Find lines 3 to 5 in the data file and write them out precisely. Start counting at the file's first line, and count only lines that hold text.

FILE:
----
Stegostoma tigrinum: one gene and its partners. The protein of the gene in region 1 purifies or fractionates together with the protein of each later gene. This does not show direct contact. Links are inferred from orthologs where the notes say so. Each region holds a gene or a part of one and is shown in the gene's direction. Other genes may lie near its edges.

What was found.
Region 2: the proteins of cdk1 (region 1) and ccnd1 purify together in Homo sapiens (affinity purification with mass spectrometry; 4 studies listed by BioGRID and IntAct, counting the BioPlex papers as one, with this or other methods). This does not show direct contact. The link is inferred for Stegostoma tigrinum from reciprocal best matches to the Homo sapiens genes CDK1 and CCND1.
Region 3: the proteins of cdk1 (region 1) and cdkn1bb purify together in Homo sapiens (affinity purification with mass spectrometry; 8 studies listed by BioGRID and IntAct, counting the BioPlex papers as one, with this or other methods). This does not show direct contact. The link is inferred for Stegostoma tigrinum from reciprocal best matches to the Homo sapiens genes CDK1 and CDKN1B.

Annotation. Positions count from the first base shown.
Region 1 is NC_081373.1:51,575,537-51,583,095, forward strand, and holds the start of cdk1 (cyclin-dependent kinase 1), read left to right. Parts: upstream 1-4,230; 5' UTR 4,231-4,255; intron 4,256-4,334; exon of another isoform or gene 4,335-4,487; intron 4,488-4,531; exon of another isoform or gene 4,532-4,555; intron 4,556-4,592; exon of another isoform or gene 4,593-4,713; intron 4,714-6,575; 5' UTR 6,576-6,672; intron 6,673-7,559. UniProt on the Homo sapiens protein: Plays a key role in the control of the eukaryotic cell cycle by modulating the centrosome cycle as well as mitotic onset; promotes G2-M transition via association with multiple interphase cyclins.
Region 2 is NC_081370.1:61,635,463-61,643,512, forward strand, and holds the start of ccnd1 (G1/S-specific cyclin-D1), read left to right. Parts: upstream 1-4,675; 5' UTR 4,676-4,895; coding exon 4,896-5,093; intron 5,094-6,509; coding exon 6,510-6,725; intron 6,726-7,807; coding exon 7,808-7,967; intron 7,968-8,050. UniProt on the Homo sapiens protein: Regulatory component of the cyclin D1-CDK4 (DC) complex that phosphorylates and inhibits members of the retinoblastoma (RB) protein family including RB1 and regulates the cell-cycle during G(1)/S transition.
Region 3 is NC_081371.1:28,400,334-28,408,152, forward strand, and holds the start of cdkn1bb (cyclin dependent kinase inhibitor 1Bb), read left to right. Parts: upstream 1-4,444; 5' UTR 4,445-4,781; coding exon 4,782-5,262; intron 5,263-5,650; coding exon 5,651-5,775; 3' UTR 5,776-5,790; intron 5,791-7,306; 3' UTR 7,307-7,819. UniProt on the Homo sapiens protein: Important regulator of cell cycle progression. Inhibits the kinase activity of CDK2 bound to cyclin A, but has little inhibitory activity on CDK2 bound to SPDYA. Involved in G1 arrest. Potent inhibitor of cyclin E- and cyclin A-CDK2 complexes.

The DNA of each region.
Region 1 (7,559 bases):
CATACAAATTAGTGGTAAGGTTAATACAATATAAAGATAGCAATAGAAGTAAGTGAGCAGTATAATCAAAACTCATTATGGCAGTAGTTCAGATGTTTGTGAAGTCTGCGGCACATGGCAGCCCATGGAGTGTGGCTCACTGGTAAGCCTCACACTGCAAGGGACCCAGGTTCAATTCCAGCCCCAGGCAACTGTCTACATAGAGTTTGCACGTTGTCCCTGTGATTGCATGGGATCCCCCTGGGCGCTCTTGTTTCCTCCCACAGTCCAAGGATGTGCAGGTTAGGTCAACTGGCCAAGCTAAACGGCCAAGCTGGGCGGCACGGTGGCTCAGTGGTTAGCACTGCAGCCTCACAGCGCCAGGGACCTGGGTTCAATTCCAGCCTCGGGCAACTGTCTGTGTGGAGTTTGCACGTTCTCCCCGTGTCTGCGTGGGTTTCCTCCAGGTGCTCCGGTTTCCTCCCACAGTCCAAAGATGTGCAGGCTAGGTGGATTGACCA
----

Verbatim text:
Region 2: the proteins of cdk1 (region 1) and ccnd1 purify together in Homo sapiens (affinity purification with mass spectrometry; 4 studies listed by BioGRID and IntAct, counting the BioPlex papers as one, with this or other methods). This does not show direct contact. The link is inferred for Stegostoma tigrinum from reciprocal best matches to the Homo sapiens genes CDK1 and CCND1.
Region 3: the proteins of cdk1 (region 1) and cdkn1bb purify together in Homo sapiens (affinity purification with mass spectrometry; 8 studies listed by BioGRID and IntAct, counting the BioPlex papers as one, with this or other methods). This does not show direct contact. The link is inferred for Stegostoma tigrinum from reciprocal best matches to the Homo sapiens genes CDK1 and CDKN1B.

Annotation. Positions count from the first base shown.